That might have been the end of it, but a few months later, Edsel arranged to license the phaeton’s chassis design to England’s Jensen Motors Ltd., which had started offered custom-bodied cars on Ford chassis the previous year. After the 1934 model year, changes to the standard Ford chassis made the rear suspension modifications unnecessary, but Gregorie built a second prototype, this time incorporating only the altered front suspension. Jensen adopted this version starting in late 1936 with components made by England’s M.B.K. Motors. Jensen eventually made about 50 such cars, known today (apparently retroactively) as the Jensen S-Type.
Edsel eventually gave Gregorie the first Special Sports prototype, but before that, he was to receive a much greater token of Edsel’s appreciation: Not long after Gregorie’s visit to Brewster in January 1935, Edsel called him long distance from Florida and asked if he wanted to become Ford’s first official in-house design chief.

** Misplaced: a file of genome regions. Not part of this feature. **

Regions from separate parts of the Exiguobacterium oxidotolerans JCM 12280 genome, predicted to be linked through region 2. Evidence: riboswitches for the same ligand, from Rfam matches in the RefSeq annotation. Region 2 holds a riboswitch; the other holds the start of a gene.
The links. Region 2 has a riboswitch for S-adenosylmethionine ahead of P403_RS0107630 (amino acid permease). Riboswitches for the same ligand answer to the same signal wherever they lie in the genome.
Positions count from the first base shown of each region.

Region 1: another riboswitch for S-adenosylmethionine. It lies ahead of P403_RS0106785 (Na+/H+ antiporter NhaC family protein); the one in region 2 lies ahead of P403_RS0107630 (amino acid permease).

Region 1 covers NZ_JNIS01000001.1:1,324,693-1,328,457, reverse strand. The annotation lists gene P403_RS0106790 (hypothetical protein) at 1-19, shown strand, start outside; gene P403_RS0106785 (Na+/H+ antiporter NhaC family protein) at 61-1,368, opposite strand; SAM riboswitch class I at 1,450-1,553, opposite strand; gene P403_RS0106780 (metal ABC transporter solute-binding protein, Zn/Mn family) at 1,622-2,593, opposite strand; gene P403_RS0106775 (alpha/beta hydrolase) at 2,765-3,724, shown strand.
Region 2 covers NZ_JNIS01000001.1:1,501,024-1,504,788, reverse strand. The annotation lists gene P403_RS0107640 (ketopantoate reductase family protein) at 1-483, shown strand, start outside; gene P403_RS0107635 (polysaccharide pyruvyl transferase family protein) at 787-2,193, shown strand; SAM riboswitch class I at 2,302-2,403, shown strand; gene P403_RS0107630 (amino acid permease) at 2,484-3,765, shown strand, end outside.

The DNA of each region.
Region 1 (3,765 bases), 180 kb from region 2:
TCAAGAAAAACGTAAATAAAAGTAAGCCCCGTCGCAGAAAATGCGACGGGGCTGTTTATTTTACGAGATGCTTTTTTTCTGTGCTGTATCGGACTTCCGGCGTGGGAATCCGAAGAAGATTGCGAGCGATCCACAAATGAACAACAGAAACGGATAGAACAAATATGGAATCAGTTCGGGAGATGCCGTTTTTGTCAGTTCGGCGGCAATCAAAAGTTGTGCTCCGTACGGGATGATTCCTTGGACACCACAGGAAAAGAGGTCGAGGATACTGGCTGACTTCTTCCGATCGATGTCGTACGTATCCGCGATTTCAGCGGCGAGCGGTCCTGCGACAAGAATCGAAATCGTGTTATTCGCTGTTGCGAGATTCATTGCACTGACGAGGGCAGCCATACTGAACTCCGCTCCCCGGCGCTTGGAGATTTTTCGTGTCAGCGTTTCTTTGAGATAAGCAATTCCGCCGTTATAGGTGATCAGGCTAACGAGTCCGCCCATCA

THE FORD DESIGN STUDIO
By the end of 1935, Bob Gregorie had established a fledgling internal design studio made up mostly of other Ford draftsmen or modelers; only one of his early staff was hired from outside the company. The design team reported to Gregorie and Gregorie reported directly to Edsel Ford.
Gregorie’s new role did not mean the end of his work on Edsel’s personal cars. Around 1938, at his own initiative, Gregorie developed a modified Ford Tudor sedan for Edsel, giving it blind rear quarters and a landau-style leather top, completed and trimmed in the Lincoln plant. That fall, Gregorie and Edsel started talking about a new sporty model, based this time on the Lincoln Zephyr. That concept emerged the following March as the original Lincoln Continental, one of the most famous, and certainly the most acclaimed, of their stylistic collaborations.